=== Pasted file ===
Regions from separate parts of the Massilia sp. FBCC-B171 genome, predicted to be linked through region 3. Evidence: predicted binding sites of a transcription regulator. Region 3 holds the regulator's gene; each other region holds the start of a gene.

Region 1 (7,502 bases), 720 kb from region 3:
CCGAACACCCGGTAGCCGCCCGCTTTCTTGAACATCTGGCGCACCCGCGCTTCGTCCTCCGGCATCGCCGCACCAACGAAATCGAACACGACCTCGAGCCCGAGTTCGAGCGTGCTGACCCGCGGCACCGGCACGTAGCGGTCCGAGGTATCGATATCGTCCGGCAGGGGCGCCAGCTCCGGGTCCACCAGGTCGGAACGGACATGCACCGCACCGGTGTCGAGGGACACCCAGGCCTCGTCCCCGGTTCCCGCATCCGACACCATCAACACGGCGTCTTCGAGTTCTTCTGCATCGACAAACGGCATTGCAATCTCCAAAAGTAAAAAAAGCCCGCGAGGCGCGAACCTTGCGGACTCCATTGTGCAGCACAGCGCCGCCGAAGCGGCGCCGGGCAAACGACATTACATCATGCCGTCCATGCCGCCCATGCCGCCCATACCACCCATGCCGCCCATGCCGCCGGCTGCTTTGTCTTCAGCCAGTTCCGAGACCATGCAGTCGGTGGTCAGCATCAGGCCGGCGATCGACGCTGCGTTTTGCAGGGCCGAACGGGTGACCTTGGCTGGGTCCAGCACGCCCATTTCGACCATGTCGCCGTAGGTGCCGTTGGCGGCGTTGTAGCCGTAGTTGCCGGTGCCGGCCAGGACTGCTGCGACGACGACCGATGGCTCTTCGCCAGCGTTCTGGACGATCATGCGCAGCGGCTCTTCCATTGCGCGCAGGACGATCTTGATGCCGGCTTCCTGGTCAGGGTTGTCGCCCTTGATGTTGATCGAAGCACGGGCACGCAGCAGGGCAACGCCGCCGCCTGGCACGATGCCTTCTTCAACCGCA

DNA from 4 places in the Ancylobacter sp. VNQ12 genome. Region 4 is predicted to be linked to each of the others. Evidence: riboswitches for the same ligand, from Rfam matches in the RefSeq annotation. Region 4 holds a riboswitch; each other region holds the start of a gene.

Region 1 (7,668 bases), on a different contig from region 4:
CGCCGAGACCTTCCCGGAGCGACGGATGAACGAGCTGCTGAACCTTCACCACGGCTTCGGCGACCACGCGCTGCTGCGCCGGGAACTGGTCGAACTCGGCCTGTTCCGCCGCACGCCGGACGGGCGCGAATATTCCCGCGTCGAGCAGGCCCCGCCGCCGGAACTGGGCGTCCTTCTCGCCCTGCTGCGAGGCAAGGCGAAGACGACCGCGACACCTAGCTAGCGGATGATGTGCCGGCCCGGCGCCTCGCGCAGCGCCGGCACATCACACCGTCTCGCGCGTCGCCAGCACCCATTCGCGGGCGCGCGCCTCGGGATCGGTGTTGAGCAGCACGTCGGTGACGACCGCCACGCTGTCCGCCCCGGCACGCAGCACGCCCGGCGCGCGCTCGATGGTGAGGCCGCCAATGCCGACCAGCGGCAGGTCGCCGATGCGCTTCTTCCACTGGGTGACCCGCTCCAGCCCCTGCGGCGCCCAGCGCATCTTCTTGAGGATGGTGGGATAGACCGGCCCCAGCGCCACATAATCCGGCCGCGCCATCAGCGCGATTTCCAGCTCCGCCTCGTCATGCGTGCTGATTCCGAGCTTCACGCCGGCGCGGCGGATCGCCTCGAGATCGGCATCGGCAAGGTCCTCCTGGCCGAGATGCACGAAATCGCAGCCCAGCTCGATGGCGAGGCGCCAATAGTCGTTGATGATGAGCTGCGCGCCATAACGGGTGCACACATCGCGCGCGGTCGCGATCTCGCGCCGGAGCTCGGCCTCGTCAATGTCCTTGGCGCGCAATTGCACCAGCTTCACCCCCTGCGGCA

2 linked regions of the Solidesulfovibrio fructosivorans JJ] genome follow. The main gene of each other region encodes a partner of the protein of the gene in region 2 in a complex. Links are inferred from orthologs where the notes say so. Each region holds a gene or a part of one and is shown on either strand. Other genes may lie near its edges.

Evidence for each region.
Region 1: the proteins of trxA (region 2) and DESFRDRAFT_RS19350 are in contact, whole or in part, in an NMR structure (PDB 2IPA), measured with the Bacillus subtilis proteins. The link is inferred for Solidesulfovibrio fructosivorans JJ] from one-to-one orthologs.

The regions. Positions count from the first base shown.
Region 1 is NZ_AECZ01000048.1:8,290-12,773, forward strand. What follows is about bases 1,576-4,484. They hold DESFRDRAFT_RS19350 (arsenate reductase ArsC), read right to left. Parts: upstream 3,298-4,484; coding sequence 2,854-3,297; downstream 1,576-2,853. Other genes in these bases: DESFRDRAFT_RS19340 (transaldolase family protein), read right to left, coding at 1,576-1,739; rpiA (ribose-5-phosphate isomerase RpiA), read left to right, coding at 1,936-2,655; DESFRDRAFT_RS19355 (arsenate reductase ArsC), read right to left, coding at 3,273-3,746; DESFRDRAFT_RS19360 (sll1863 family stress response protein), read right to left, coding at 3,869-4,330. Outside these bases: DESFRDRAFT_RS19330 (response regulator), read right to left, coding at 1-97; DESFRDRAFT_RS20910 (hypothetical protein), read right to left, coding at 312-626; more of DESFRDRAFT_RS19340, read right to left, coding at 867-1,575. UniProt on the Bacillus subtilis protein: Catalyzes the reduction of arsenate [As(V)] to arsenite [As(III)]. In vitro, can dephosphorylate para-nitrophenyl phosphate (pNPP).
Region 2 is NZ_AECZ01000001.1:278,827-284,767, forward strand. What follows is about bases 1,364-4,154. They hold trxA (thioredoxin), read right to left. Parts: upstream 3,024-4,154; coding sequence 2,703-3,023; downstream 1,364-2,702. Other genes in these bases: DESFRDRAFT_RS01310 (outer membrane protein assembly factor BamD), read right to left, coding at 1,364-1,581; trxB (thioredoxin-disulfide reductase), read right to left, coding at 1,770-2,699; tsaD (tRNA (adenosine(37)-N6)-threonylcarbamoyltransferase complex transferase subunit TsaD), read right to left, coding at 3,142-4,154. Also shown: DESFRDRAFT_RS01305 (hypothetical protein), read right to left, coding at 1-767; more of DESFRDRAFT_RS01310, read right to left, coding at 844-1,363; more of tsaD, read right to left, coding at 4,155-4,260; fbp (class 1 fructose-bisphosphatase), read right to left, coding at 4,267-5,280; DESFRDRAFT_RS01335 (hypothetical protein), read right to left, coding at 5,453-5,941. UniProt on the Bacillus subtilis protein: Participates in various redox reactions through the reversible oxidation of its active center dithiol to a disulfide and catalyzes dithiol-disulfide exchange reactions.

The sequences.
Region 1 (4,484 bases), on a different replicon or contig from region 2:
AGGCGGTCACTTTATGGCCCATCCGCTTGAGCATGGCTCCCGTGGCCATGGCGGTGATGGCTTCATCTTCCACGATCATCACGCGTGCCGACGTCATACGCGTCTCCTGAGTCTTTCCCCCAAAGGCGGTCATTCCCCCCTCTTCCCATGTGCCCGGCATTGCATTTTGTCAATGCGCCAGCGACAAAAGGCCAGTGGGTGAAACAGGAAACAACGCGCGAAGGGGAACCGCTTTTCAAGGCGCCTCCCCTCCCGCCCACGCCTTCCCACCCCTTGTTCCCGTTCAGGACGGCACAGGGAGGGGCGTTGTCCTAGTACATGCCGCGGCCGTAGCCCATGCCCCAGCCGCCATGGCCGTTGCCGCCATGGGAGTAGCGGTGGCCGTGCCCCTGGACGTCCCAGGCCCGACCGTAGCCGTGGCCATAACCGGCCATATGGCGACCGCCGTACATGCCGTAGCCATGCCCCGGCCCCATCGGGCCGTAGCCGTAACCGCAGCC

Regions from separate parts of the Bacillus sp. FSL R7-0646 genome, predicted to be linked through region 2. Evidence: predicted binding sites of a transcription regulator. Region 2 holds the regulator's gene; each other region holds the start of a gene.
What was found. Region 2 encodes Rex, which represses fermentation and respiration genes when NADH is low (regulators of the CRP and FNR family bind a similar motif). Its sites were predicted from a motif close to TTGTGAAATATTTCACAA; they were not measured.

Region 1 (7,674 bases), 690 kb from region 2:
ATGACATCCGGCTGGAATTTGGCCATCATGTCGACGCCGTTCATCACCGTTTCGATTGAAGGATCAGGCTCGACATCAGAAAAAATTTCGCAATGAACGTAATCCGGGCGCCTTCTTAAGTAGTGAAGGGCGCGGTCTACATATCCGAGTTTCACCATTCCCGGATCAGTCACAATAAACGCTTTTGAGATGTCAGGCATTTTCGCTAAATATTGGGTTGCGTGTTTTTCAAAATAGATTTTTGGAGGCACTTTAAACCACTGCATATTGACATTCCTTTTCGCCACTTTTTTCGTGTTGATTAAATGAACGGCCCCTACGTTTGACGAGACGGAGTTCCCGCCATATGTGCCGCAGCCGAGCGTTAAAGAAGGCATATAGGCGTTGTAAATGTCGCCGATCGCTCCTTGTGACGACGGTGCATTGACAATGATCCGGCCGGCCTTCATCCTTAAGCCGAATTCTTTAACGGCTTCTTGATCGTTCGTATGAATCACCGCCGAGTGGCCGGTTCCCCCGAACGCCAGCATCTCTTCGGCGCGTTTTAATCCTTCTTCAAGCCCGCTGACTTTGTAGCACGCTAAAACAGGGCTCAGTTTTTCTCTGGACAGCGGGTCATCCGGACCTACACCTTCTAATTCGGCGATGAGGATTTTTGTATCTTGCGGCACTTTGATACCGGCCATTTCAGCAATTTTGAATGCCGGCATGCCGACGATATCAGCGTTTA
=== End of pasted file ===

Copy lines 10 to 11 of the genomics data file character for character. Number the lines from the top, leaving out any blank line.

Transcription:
The regions. Positions count from the first base shown.
Region 1 is NZ_AECZ01000048.1:8,290-12,773, forward strand. What follows is about bases 1,576-4,484. They hold DESFRDRAFT_RS19350 (arsenate reductase ArsC), read right to left. Parts: upstream 3,298-4,484; coding sequence 2,854-3,297; downstream 1,576-2,853. Other genes in these bases: DESFRDRAFT_RS19340 (transaldolase family protein), read right to left, coding at 1,576-1,739; rpiA (ribose-5-phosphate isomerase RpiA), read left to right, coding at 1,936-2,655; DESFRDRAFT_RS19355 (arsenate reductase ArsC), read right to left, coding at 3,273-3,746; DESFRDRAFT_RS19360 (sll1863 family stress response protein), read right to left, coding at 3,869-4,330. Outside these bases: DESFRDRAFT_RS19330 (response regulator), read right to left, coding at 1-97; DESFRDRAFT_RS20910 (hypothetical protein), read right to left, coding at 312-626; more of DESFRDRAFT_RS19340, read right to left, coding at 867-1,575. UniProt on the Bacillus subtilis protein: Catalyzes the reduction of arsenate [As(V)] to arsenite [As(III)]. In vitro, can dephosphorylate para-nitrophenyl phosphate (pNPP).